The Roll up Yonder vs. The Roll Down here
The old hymn that my grandparents sang began with, “When the saved of earth shall gather over on the other shore, And the roll is called up yonder, I’ll be there.” The roll call imagined in this song would be from a perfect listing of the true followers of Christ.
Contrast this roll with the membership roll of any local church, and you will find yourself confronted with some harsh realities. While the membership of a given church may be made up of many true believers, the reality of our experience and the testimony of Scripture is that unbelievers can slip into our fellowship unnoticed.
Scripture is filled with warnings about this. These words from our Lord are one chilling example:
“Not everyone who says to me, ‘Lord, Lord,’ will enter the kingdom of heaven, but the one who does the will of my Father who is in heaven. On that day many will say to me, ‘Lord, Lord, did we not prophesy in your name, and cast out demons in your name, and do many mighty works in your name?’ And then will I declare to them, ‘I never knew you; depart from me, you workers of lawlessness.’” - Matthew 7:21-23
How can this happen?
Probably in more ways than we would expect. Here are a few ways that unbelievers can mistakenly be counted as believers and accepted into our fellowship:
We tend to give the benefit of the doubt to those who “grew up in the program.” If their parents are long-time members, they grew up in the church, they attend regularly and they say Christian things, we tend to assume that they are Christians. This is not always the truth, yet these people can be welcomed into membership with few questions asked.
Sometimes people come to our Church and state that they are “Christians,” but what they really mean is that they have some past affiliation with a church. While these individuals might be well-churched, and they may “speak the language,” they may not truly know the Lord.
Sometimes people make a profession of faith in Christ for reasons other than brokenness over sin and a realization of their need for a Savior. Sometimes they profess faith in Christ because they are hoping for a sense of belonging to a group, or out of a desire to serve and help others, or even because they wish to date or marry someone who will only date or marry a Christian. None of these motivations truly involve calling upon the name of the Lord to be saved. They are in reality calling on the name of the Lord as a means to some other end.
This list is by no means exhaustive, and it doesn’t even address the true wolves in sheep’s clothing who come in with the intention to deceive and do harm. But these examples do highlight some common pitfalls that can lead to unbelieving people being accepted into our fellowship as believers.
What is the big deal?
To be clear, attendance by unbelievers is good, wonderful, and should be a regular part of our gathering together.
However, membership by unbelievers is dangerous. Why? Because if unbelievers are in the membership…
There will be deep and abiding disunity in the fellowship. Galatians 5 draws a stark contrast between those who are walking in the Spirit and those who are walking in the flesh. Those walking in radically different directions cannot walk together!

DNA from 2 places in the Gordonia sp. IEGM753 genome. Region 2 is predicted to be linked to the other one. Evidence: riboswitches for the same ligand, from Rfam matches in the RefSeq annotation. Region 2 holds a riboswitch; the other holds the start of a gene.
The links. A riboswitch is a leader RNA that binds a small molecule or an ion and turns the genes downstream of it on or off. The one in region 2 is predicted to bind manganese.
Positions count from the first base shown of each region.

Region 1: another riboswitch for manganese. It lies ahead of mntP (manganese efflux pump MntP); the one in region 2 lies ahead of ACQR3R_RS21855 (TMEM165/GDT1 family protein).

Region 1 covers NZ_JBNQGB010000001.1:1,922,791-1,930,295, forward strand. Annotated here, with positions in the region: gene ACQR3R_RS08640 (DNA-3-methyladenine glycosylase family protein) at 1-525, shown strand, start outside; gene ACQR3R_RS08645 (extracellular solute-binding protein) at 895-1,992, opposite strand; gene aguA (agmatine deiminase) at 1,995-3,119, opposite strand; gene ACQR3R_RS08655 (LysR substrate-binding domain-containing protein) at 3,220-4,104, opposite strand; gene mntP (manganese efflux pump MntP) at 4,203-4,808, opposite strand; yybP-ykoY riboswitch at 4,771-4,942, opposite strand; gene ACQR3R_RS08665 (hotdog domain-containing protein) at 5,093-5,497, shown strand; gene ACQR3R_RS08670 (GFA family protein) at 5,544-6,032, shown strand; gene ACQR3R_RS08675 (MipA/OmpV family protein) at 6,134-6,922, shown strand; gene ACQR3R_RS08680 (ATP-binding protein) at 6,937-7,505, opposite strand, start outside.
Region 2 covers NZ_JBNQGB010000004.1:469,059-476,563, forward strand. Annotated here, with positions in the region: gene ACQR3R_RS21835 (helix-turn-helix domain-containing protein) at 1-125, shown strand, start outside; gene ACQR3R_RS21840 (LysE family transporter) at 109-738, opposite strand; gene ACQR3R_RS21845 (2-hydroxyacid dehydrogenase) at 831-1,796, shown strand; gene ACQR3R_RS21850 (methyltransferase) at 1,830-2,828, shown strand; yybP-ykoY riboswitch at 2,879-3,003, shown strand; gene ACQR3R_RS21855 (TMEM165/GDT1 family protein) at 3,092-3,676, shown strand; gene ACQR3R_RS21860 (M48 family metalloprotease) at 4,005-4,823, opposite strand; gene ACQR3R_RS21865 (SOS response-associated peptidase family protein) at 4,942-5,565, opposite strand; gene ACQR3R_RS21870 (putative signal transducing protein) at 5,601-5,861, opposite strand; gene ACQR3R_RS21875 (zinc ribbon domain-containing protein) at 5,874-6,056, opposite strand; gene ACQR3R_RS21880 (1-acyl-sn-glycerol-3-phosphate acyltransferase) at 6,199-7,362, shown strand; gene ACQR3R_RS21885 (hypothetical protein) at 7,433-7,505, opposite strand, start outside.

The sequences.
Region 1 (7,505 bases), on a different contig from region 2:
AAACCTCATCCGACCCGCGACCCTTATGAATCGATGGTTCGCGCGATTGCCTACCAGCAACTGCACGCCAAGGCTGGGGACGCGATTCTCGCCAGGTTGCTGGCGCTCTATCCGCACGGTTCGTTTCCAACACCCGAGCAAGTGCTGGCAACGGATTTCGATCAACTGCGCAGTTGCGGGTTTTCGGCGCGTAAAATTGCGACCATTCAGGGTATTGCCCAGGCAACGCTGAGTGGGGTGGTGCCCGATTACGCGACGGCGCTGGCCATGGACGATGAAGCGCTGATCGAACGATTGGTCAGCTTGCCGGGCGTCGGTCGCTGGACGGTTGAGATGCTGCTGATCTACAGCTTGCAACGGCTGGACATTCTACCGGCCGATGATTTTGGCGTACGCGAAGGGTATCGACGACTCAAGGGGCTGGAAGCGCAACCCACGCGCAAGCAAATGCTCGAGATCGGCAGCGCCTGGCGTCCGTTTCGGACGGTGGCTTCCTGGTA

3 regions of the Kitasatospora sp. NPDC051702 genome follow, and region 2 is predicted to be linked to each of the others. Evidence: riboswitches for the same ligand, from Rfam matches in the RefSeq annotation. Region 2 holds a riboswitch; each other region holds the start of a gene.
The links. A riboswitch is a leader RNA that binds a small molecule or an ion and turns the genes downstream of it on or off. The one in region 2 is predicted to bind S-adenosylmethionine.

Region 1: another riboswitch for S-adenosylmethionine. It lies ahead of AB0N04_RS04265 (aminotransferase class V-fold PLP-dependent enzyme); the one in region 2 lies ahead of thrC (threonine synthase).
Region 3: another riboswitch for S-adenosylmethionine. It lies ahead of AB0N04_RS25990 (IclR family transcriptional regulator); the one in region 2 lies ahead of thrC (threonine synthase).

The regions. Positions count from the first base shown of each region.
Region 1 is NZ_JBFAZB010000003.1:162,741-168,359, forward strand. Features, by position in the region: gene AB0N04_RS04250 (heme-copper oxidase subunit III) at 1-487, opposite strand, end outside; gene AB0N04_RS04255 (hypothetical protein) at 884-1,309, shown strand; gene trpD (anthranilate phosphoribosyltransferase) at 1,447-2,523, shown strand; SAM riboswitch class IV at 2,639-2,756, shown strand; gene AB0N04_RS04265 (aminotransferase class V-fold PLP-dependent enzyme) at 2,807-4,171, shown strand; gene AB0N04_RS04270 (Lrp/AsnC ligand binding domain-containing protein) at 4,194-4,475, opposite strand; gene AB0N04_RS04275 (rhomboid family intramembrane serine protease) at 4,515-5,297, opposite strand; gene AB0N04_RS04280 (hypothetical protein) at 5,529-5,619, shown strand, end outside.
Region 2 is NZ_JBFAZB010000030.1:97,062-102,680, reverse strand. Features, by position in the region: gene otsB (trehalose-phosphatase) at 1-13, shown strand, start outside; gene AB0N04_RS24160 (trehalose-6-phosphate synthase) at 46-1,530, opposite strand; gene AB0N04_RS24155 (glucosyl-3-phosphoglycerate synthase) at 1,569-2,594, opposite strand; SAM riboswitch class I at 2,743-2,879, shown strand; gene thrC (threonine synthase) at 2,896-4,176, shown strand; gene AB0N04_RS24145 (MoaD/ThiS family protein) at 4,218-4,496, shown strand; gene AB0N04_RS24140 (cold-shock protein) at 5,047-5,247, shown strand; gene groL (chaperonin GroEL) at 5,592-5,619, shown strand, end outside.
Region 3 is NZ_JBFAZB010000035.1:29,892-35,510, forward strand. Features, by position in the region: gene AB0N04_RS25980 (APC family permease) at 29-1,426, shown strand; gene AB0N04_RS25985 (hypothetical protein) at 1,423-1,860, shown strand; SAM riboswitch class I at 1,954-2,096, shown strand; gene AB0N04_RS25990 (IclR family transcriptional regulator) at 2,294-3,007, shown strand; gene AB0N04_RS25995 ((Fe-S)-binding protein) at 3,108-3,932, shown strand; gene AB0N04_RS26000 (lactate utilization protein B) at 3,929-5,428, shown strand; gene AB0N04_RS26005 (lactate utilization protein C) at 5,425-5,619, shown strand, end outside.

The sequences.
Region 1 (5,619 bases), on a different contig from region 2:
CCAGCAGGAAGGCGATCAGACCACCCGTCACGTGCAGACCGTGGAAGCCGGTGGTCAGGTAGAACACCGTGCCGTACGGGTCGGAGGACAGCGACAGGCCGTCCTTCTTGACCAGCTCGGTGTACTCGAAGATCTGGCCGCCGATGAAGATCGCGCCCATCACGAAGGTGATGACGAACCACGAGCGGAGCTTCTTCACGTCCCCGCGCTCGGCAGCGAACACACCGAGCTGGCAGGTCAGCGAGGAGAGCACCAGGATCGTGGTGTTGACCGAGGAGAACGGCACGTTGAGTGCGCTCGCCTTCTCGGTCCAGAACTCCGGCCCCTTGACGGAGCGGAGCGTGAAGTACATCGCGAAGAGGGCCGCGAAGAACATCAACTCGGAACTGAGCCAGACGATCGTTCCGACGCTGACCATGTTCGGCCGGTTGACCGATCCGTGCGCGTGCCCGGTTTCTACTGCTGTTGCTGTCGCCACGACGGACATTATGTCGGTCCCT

There will be deep and abiding battle for the truth. John 16:13 declares that the Spirit of truth will guide us into all the truth. Those who do not have the Spirit cannot compensate without Him or find another qualified guide. They will wander from the truth.
There will be deep and abiding confusion about what the church should be doing. Being a Christian is not primarily about doing great ministry, or doing great miracles, or having a great country. It is about knowing Jesus. (See again Matthew 7: 21-23.) For those who know Him truly, this is crystal clear. Those who don’t know Him can seek first many things that should be secondary (at best). As these secondary things become primary, the emphasis on Christ and His Gospel can be lost.
Unity…truth…the Gospel…nothing less than these are at stake.
What can we do?
First of all, we should each take a look in the mirror. Paul would say it like this: “Examine yourselves, to see whether you are in the faith. Test yourselves. Or do you not realize this about yourselves, that Jesus Christ is in you?—unless indeed you fail to meet the test!” - 2 Corinthians 13:5
Second, we should keep “preaching to the choir.” You may sometimes wonder why the Gospel is preached from our pulpit on Sundays when “there is no one here but us.” But the reality is that some of us need to meet the Savior, and that can only happen when the Gospel is presented.
We should also be deeply involved in one another’s lives. Why? Because it is difficult to discern the fruit of the Spirit in one another if our only interaction is shaking hands and smiling on Sunday morning. But deep involvement in one another’s lives can lead to edification, encouragement…and maybe even salvation.
We should be welcoming, loving, and intentional with those seeking membership. As I write those words, I am compelled to ask you to pray for all who are involved in the membership process…both the potential member, and the leaders who are speaking with them. Everyone involved needs discernment, humility, and hearts led by God. When we welcome someone into membership, there is a real sense in which we are saying, “We accept this person as a fellow Christian, and we believe that they are earnestly following after the Lord.” That’s saying a lot! While a person’s heart is known only to the Lord, we want to be careful to be sure that those who join our fellowship truly understand the Gospel, that they truly know the Lord, and that they are committed to following Him.
Pray that all who gather here will come to truly know Jesus…whether they have been here for years, or just walked through the door for the first time. And pray that the roll down here will more and more look like the roll up there!